Review: Halle Opus Concert at Bridgewater Hall

It is 2:15pm on a wet but rather mild Wednesday afternoon in December, and I find myself at Manchester`ss premier classical music venue and home to one of the world`s  finest orchestras; The Bridgewater Hall.

I am there to listen to this wonderful orchestra, The Halle Orchestra perform three works under the baton of the Halle`s principal guest conductor, Ryan Wigglesworth.

Amazingly, for this concert, as indeed for most concerts, the orchestra only have three rehearsal sessions with the conductor prior to performance, and had their first rehearsal with him yesterday morning! Armed with this knowledge only makes you appreciate their accumulative genius and craft even more.

The first work on offer this afternoon was a suite of incidental music from Mother Goose by Maurice Ravel. It was new-to- me music, and although there were the trademark ravel giveaways, it was also some of the most plaintive and sentimental music I have heard by this composer. Very lightly scored with interesting use of instruments, including some rather realistic bird calls, but the music was very “samey” in texture and tempo, and even the final crescendo and finale failed to wake me. The piece was very soporific, and although beautifully conducted, and excellently played, it seemed a rather odd start to a concert… sending the audience to sleep rather than wakening and enlivening them.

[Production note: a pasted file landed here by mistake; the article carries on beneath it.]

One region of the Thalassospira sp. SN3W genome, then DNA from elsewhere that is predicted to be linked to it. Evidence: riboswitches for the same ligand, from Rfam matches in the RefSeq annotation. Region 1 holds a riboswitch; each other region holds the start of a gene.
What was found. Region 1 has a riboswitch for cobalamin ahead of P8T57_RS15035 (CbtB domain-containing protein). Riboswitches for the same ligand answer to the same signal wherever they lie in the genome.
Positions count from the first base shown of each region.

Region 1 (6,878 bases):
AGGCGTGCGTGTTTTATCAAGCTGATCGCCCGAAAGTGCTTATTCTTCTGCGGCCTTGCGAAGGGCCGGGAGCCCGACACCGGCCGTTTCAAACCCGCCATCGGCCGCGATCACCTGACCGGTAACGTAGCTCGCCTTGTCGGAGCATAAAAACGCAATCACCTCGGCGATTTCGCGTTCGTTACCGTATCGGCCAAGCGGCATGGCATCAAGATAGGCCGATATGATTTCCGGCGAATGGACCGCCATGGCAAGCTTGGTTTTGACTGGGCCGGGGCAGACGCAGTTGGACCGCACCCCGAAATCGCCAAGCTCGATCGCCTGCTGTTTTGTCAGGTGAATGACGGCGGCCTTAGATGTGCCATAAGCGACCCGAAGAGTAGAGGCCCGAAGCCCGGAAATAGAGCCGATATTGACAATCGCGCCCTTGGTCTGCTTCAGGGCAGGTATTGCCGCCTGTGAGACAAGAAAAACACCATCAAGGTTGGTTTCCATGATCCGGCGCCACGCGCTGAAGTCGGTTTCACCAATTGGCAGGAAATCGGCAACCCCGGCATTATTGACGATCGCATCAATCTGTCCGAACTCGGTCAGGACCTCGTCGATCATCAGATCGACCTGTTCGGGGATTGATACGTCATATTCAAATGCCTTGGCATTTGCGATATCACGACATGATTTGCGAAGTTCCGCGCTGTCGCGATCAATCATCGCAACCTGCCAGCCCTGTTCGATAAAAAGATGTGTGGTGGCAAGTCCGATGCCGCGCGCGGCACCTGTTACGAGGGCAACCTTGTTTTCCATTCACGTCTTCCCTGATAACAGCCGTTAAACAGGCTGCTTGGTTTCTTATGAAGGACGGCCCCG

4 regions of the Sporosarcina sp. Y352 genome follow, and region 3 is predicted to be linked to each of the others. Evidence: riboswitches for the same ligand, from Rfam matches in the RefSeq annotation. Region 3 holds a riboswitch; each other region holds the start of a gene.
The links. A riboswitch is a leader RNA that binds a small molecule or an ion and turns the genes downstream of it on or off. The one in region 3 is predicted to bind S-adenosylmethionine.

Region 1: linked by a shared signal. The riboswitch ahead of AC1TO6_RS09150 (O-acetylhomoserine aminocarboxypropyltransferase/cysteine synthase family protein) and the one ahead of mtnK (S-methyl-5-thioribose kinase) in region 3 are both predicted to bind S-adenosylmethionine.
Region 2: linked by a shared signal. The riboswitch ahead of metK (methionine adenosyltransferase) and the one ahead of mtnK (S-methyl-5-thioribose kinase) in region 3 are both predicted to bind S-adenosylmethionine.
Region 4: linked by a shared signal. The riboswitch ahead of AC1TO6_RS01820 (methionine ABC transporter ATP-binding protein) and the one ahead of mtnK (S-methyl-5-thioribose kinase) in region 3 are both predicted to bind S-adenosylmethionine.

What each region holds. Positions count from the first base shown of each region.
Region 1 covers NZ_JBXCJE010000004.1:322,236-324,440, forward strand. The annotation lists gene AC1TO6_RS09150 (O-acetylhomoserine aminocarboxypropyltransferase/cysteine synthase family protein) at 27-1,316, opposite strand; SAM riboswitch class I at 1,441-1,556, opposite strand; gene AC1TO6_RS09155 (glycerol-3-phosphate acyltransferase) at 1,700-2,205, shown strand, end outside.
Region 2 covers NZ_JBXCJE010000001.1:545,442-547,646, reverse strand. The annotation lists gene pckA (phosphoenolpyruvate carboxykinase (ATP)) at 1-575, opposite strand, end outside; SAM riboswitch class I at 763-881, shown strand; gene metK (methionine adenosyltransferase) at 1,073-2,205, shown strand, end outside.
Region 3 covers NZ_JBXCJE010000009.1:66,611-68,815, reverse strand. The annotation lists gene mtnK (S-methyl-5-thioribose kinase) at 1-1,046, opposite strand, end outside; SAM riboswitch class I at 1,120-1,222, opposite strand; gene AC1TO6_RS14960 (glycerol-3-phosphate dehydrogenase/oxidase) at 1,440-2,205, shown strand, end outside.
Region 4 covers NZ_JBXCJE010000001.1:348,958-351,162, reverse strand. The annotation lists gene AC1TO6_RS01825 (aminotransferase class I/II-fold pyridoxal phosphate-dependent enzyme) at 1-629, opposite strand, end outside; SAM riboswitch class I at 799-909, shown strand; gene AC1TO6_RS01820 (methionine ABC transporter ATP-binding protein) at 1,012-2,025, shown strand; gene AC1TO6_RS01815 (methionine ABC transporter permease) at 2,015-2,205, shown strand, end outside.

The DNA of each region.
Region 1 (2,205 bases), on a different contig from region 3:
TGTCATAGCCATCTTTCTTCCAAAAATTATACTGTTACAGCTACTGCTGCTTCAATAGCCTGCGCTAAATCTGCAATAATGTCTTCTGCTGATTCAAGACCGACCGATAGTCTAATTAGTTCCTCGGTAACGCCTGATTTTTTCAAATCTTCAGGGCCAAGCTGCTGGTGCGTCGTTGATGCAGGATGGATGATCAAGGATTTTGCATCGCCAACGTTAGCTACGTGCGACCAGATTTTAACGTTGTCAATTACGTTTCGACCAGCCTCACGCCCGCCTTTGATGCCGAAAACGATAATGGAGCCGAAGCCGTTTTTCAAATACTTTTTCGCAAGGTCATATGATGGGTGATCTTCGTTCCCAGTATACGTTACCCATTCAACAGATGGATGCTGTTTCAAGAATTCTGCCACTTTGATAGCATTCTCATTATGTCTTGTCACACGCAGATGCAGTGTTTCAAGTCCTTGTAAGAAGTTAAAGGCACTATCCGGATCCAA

Next came one of Haydn`s 106 symphonies. This one, without a title, number 88, written in 1787. Once again, this was superbly played, and Wigglesworth is a very demanding conductor; he stands tall and erect with much flamboyant arm waving, but if he wants to exact a specific effect from a certain section or player, he bends over and using his baton rather like a wand points it at them rather unerringly. It has the desired effect though, and the music was sublime.

After the interval, and to the main piece of the concert; Brahm`s difficult, interesting and slightly unconventional violin concerto (opus 77). A well known work, and often performed. Rarely though is a violinist found who can emote quite like Viviane Hagner did this afternoon. My knowledge of the technical aspects of violin playing is extremely limited, but I do know a fine sound and solid creative interpretation when I hear one, and one would have to go a very long way to find a finer interpretation than Hagner`s. The concerto features a lot of high notes from the solo violin, which in previous performances and even in some well known recordings, have sounded tinny and screechy. Not here! Bravo!

Once again, the Halle Orchestra were in absolute fine form, and under strict but magnificent control by Wigglesworth. This must be their final classical concert of the year before the Halle starts to let its hair down a little and the Christmas spirit kicks in, and as such, it was good to hear some “real” music during December!

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